Well if you want to do it at uni, it's compulsory to do it at A Level right? yeah well i did Edexcel German and i think at least for AS if you put in the hard work it is straight forward. I'm dropping German for A2 because A2 covers much harder topics (euthanasia, abortion etc) but yeah think about A2 later so yeah go ahead if you've got a real passion and if you're dedicated. I know the feeling of speaking German and thinking 'oh my, i can actually fluently speak German' (excluding all the different cases and articles) it's a very big achievement indeed
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    They're honestly piss easy, as long as you have a genuine interest in learning languages (which I would assume you do having chosen two of them!). It's obviously a step up from GCSE, in terms of the level of grammar and vocabulary needed as well as how well you're expected to express your ideas, but if you are able to understand key grammatical concepts and can learn vocab then it shouldn't be a problem. Books like Mot à Mot/Wort für Wort help with vocab, and I can't stress enough that listening to radio/watching TV in the native language helps so much even if it doesn't feel like it at first! There's been a great French TV series on Channel 4 called the Returned, you should be able to find it on 4oD.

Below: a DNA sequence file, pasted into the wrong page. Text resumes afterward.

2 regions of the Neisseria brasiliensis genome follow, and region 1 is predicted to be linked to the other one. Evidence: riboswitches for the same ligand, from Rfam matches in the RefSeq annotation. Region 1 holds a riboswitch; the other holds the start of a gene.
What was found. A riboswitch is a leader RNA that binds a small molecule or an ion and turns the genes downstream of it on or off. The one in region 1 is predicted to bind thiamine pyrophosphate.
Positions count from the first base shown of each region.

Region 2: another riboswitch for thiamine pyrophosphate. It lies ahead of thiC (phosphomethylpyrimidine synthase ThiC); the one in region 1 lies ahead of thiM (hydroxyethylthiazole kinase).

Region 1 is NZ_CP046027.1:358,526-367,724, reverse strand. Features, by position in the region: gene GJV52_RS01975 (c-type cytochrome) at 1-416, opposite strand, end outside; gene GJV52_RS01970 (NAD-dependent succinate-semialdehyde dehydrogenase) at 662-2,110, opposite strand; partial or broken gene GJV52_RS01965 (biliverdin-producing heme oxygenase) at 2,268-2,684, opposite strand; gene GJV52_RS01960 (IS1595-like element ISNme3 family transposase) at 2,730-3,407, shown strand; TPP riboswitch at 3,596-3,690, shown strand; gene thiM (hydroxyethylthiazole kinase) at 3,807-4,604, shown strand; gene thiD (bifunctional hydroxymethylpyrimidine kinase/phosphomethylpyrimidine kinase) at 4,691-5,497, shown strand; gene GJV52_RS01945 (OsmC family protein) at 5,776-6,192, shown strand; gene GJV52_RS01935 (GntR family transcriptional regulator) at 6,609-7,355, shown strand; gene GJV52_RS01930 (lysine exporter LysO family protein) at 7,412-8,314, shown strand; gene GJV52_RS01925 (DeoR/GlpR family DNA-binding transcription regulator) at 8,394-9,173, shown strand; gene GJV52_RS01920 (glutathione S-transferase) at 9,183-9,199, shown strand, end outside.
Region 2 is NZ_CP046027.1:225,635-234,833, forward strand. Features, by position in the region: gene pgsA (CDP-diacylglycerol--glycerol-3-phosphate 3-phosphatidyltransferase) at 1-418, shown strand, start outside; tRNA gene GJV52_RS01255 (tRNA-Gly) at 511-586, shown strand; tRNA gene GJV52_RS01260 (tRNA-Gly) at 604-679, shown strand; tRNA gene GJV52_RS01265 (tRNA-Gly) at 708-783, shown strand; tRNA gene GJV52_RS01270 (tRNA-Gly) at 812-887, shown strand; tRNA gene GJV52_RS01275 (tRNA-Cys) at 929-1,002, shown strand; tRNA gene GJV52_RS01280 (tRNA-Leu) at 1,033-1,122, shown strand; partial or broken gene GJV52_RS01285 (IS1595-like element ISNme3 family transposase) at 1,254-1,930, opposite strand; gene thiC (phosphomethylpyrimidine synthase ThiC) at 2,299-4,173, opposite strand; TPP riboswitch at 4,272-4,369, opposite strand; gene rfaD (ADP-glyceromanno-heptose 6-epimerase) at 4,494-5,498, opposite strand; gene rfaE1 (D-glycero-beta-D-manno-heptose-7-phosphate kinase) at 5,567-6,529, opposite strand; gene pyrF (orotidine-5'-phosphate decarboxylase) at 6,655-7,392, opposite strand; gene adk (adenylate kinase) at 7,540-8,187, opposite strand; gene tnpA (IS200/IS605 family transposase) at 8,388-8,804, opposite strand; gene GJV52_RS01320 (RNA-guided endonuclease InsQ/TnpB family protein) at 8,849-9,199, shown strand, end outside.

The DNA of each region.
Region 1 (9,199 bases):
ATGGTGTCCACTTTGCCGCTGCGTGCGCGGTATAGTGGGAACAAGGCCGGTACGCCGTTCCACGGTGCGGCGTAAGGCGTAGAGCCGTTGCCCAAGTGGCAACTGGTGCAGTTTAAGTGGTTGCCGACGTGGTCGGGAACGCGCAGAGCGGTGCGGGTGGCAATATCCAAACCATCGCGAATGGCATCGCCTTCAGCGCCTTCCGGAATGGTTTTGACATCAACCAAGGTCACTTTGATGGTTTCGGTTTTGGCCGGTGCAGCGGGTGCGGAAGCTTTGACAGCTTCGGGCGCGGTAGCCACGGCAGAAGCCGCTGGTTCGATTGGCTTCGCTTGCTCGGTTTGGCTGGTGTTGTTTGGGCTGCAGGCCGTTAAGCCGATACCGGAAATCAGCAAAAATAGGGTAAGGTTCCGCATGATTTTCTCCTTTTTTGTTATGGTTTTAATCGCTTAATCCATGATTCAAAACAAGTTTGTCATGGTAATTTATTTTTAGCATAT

I've actually studied French/German as my degree so let me know if you have any questions!
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    (Original post by JamesJones777)
    I'm doing WJEC too , sounds like a lot of work
    I did WJEC - it's fine generally if you know your vocab and, in particular, your grammar. There's little emphasis on grammar at GCSE, so it's something a bit new, I suppose. If you get those things sorted, then you could probably improvise your way through the essays quite well. Mainly though, I'd advise practising all of your skills - I found writing to be very easy because my grammar's good, but my listening and speaking skills are poor because I practised them far less.
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    (Original post by JamesJones777)
    I'm doing WJEC too , sounds like a lot of work
    I did GCSE French in Year 9 (one year course). I can't speak for A2 French, but I have just done AS French in Year 11 alongside my GCSES.

    To be honest, it seemed by far easier than Maths, English Lit. and Science GCSEs. If you have a geniune interest to speak French fluently, then you'll thrive. Unlike other subjects, you either do well or do bad. I was the only A grade in my class of 10, but that's only because I put a lot of REGULAR effort in.

    Language takes time to develop, unlike maths/science/english skills, which you can learn straight away and apply. If you prefer cramming and intense revision, then languages aren't for you. But, if you prefer to dedicate 15 minutes a day learning vocabulary from September onwards, you'll thrive!